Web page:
Study Posits a Theory of Moral Behavior
Source Newsroom: University of California, Riverside
Newswise — RIVERSIDE, Calif. — Why do some people behave morally while others do not? Sociologists at the University of California, Riverside and California State University, Northridge have developed a theory of the moral self that may help explain the ethical lapses in the banking, investment and mortgage-lending industries that nearly ruined the U.S. economy.
For decades, sociologists have posited that individual behavior results from cultural expectations in the situation about how to act. In a study, “A Theory of the Self for the Sociology of Morality,” published in the current issue of the journal American Sociological Review, Jan E. Stets of UC Riverside and Michael J. Carter of CSU Northridge found that how individuals see themselves in moral terms is also an important motivator of behavior.
Stock brokers, investment advisors, and mortgage lenders who caused the recession were able to act as they did, without shame or guilt, perhaps because their moral identity standard was set at a low level, and the behavior that followed from their personal standard went unchallenged by their colleagues, Stets explained.
“To the extent that others in a situation VERIFY or confirm the meanings set by a person’s identity standard and as expressed in a person’s behavior, the more the person will continue to engage in these behaviors,” she said of the theory of moral identity she and Carter advance. “One’s identity standard guides a person’s behavior. Then the person sees the reactions of others to one’s own behavior. If others have a low moral identity and others do not challenge the illicit behavior that follows from it, then the person will continue to do what s/he is doing. This is how immoral practices can emerge.”
The sociologists surveyed a diverse group of more than 350 university students in a two-phase study that measured students’ moral identity, assessment of specific situations as having a moral component, and moral emotions, such as guilt and shame. The students first were asked how they responded in specific situations where they had a choice to do the right or wrong thing; for example, copy another student’s answers, drive home drunk, take an item, give to charity, allow another student to copy their answers, let a friend drive home drunk, return a lost item, or return money to a cashier.
Three months later, survey respondents were asked how to rate each scenario in moral terms, and how they thought individuals ought to feel following doing the right or wrong thing in each situation. The students placed themselves on along a continuum between two contradictory characteristics — honest/dishonest, caring/uncaring, unkind/kind, unfair/fair, helpful/not helpful, stingy/generous, compassionate/hardhearted, untruthful/truthful, not hardworking/hardworking, friendly/unfriendly, selfish/selfless, and principled/unprincipled. The more that individuals endorsed themselves as honest, caring, kind, fair, helpful, generous, compassionate, truthful, hardworking, friendly, selfless, and principled, the higher their moral identity.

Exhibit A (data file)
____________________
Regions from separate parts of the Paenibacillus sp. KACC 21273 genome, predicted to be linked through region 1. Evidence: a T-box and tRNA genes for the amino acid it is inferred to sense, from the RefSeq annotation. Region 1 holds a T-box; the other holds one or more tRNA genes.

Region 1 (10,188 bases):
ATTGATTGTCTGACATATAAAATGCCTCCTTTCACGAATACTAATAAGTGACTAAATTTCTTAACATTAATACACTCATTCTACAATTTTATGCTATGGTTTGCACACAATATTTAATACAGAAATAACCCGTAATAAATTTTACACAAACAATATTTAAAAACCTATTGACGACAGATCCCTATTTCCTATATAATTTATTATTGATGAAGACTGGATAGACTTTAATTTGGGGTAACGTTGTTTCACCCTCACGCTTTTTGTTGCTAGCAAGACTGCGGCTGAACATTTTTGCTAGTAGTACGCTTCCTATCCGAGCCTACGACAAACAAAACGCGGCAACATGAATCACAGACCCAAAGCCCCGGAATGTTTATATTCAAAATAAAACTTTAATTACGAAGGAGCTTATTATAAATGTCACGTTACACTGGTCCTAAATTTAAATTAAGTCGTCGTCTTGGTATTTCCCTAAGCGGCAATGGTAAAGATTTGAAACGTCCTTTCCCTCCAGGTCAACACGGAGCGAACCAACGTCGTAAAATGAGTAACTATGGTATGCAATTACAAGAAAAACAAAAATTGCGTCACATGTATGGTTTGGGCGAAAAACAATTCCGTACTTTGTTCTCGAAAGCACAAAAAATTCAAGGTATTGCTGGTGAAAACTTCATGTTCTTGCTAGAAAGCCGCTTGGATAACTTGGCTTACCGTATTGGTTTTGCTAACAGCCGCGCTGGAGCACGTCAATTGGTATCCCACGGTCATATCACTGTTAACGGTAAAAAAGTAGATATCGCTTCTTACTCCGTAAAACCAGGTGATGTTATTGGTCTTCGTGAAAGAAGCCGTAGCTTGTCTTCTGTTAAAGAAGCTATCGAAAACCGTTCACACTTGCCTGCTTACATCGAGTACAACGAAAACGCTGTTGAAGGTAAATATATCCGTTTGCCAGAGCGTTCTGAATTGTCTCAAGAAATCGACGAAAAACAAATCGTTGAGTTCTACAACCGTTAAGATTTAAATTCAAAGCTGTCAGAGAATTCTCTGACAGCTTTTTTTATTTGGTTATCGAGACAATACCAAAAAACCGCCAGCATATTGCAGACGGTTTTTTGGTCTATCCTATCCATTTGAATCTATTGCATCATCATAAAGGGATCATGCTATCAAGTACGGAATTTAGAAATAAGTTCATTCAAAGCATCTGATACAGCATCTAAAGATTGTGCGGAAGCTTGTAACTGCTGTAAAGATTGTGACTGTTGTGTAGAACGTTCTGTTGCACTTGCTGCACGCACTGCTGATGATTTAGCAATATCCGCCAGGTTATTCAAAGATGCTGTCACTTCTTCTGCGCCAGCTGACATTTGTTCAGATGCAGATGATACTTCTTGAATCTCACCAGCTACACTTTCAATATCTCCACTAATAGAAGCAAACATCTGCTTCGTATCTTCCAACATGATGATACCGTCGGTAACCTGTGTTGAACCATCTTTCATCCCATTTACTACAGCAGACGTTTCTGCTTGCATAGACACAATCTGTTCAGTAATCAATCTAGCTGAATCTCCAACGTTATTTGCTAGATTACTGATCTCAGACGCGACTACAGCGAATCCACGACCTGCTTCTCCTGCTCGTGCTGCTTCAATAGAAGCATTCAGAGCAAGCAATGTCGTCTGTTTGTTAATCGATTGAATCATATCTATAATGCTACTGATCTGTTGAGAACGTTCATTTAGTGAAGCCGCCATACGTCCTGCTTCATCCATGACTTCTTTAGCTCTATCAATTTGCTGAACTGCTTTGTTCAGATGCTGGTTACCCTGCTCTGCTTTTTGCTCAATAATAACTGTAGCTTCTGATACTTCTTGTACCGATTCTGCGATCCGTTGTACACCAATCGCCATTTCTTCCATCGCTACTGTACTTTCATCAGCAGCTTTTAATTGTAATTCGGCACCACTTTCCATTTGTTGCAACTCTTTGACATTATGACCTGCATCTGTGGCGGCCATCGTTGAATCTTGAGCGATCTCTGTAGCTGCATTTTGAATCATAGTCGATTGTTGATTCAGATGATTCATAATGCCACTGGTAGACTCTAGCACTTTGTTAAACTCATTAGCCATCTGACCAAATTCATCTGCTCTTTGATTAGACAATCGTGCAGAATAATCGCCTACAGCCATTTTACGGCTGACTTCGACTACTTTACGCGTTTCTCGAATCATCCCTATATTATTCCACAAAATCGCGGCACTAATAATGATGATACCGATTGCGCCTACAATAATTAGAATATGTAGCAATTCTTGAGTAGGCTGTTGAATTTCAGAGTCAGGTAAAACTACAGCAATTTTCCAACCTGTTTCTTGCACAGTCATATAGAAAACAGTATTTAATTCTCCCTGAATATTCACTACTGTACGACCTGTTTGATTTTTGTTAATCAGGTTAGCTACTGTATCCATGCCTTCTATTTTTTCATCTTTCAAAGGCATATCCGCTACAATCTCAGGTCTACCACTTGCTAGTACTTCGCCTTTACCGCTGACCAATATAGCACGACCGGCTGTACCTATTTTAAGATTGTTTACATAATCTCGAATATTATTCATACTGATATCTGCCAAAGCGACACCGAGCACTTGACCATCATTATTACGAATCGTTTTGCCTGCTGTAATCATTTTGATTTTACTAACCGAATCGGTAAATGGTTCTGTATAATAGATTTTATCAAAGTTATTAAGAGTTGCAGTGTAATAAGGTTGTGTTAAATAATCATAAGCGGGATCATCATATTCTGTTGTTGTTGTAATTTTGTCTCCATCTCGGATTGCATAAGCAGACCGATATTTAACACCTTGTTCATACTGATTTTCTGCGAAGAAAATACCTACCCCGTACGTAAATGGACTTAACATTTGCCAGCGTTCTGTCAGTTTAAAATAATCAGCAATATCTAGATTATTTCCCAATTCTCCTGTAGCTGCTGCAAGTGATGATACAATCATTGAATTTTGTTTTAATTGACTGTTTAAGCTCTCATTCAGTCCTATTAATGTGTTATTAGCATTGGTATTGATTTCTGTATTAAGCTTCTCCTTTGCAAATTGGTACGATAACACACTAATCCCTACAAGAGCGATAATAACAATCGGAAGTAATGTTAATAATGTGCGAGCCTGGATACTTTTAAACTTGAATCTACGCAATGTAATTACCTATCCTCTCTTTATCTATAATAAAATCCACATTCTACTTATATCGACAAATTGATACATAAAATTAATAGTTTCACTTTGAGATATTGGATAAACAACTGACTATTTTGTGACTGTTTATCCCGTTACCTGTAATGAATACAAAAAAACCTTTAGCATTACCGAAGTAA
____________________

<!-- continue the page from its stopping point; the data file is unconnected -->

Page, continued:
Wherever individuals are located on this continuum, they act with the goal of verifying the meanings of who they are that is set by their moral identity standard, Stets and Carter said. “We found that individuals with a high moral identity score were more likely to behave morally, while those with a low moral identity score were less likely to behave morally. … (R)espondents who received feedback from others that did not verify their moral identity standard were more likely to report guilt and shame than those whose identities were verified.”
The goal is live up to one’s self-view however that appears across the moral continuum from being very uncaring and unjust to very caring and very just, the researchers said. “When the meanings of one’s behavior based on feedback from others are inconsistent with the meanings in one’s identity standard, the person will feel bad.”
More research is needed to identify the source of moral identity meanings, Stets and Carter said. “Exposure to particular social contexts and individuals may encourage a higher moral identity. For example, when parents are involved in their children’s lives, their children are more likely to recognize moral values. Schools can also sensitize individuals to moral meanings by providing an atmosphere that fosters justice, virtue and volunteering. Religious traditions that promote reflection on moral issues and foster charitable work also help individuals recognize moral meanings.”
Studying the moral self is opportune given the unregulated practices of stock brokers, investment advisors, and mortgage lenders whose behavior facilitated the recent recession in the United States, Stets and Carter wrote.
“The cost of their irresponsible practices has touched the lives of many innocent victims, as witnessed in the loss of individuals’ retirement savings, homes, and jobs. The fact that a few greedy actors have the potential to damage the lives of many (as evidenced in the Bernie Madoff case) brings issues of right and wrong, good and bad, and just and unjust to public awareness,” they said. “To understand the illicit behavior of some, we need to study the moral dimension of the self and what makes some individuals more dishonest than others.”